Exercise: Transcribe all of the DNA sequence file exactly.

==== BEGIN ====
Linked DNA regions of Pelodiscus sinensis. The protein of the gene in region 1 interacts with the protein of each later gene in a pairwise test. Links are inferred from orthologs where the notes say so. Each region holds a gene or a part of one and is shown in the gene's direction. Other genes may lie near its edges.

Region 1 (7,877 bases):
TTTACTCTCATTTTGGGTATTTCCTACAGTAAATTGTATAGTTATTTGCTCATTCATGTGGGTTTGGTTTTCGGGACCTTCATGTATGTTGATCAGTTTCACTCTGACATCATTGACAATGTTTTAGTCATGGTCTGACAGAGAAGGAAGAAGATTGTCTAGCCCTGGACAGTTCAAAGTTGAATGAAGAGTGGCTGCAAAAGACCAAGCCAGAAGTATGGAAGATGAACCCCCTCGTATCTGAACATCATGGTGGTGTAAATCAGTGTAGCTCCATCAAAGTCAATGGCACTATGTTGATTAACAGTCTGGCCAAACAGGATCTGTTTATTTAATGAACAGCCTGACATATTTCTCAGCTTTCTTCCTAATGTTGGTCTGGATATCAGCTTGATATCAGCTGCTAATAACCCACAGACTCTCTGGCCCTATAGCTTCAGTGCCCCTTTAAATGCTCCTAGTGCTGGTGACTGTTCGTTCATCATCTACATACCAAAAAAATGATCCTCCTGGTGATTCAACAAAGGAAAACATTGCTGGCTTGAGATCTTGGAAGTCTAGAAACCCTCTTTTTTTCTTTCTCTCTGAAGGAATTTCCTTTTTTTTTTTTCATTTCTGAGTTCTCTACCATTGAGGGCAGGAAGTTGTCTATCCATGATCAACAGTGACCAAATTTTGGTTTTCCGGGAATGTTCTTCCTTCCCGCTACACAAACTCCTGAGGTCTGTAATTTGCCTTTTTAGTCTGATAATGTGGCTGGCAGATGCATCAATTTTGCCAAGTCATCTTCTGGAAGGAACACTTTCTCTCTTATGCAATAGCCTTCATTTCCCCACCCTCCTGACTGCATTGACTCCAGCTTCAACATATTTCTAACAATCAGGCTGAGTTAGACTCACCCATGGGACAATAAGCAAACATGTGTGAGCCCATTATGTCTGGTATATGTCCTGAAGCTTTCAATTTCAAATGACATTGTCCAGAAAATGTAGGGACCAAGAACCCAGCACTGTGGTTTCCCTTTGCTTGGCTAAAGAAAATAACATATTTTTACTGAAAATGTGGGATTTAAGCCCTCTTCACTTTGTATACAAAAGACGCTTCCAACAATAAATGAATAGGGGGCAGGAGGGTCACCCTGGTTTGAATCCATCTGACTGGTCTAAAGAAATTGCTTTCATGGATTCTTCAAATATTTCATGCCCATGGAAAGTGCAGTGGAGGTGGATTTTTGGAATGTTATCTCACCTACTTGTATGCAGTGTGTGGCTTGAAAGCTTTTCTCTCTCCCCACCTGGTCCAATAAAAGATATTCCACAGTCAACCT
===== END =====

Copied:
Linked DNA regions of Pelodiscus sinensis. The protein of the gene in region 1 interacts with the protein of each later gene in a pairwise test. Links are inferred from orthologs where the notes say so. Each region holds a gene or a part of one and is shown in the gene's direction. Other genes may lie near its edges.

Region 1 (7,877 bases):
TTTACTCTCATTTTGGGTATTTCCTACAGTAAATTGTATAGTTATTTGCTCATTCATGTGGGTTTGGTTTTCGGGACCTTCATGTATGTTGATCAGTTTCACTCTGACATCATTGACAATGTTTTAGTCATGGTCTGACAGAGAAGGAAGAAGATTGTCTAGCCCTGGACAGTTCAAAGTTGAATGAAGAGTGGCTGCAAAAGACCAAGCCAGAAGTATGGAAGATGAACCCCCTCGTATCTGAACATCATGGTGGTGTAAATCAGTGTAGCTCCATCAAAGTCAATGGCACTATGTTGATTAACAGTCTGGCCAAACAGGATCTGTTTATTTAATGAACAGCCTGACATATTTCTCAGCTTTCTTCCTAATGTTGGTCTGGATATCAGCTTGATATCAGCTGCTAATAACCCACAGACTCTCTGGCCCTATAGCTTCAGTGCCCCTTTAAATGCTCCTAGTGCTGGTGACTGTTCGTTCATCATCTACATACCAAAAAAATGATCCTCCTGGTGATTCAACAAAGGAAAACATTGCTGGCTTGAGATCTTGGAAGTCTAGAAACCCTCTTTTTTTCTTTCTCTCTGAAGGAATTTCCTTTTTTTTTTTTCATTTCTGAGTTCTCTACCATTGAGGGCAGGAAGTTGTCTATCCATGATCAACAGTGACCAAATTTTGGTTTTCCGGGAATGTTCTTCCTTCCCGCTACACAAACTCCTGAGGTCTGTAATTTGCCTTTTTAGTCTGATAATGTGGCTGGCAGATGCATCAATTTTGCCAAGTCATCTTCTGGAAGGAACACTTTCTCTCTTATGCAATAGCCTTCATTTCCCCACCCTCCTGACTGCATTGACTCCAGCTTCAACATATTTCTAACAATCAGGCTGAGTTAGACTCACCCATGGGACAATAAGCAAACATGTGTGAGCCCATTATGTCTGGTATATGTCCTGAAGCTTTCAATTTCAAATGACATTGTCCAGAAAATGTAGGGACCAAGAACCCAGCACTGTGGTTTCCCTTTGCTTGGCTAAAGAAAATAACATATTTTTACTGAAAATGTGGGATTTAAGCCCTCTTCACTTTGTATACAAAAGACGCTTCCAACAATAAATGAATAGGGGGCAGGAGGGTCACCCTGGTTTGAATCCATCTGACTGGTCTAAAGAAATTGCTTTCATGGATTCTTCAAATATTTCATGCCCATGGAAAGTGCAGTGGAGGTGGATTTTTGGAATGTTATCTCACCTACTTGTATGCAGTGTGTGGCTTGAAAGCTTTTCTCTCTCCCCACCTGGTCCAATAAAAGATATTCCACAGTCAACCT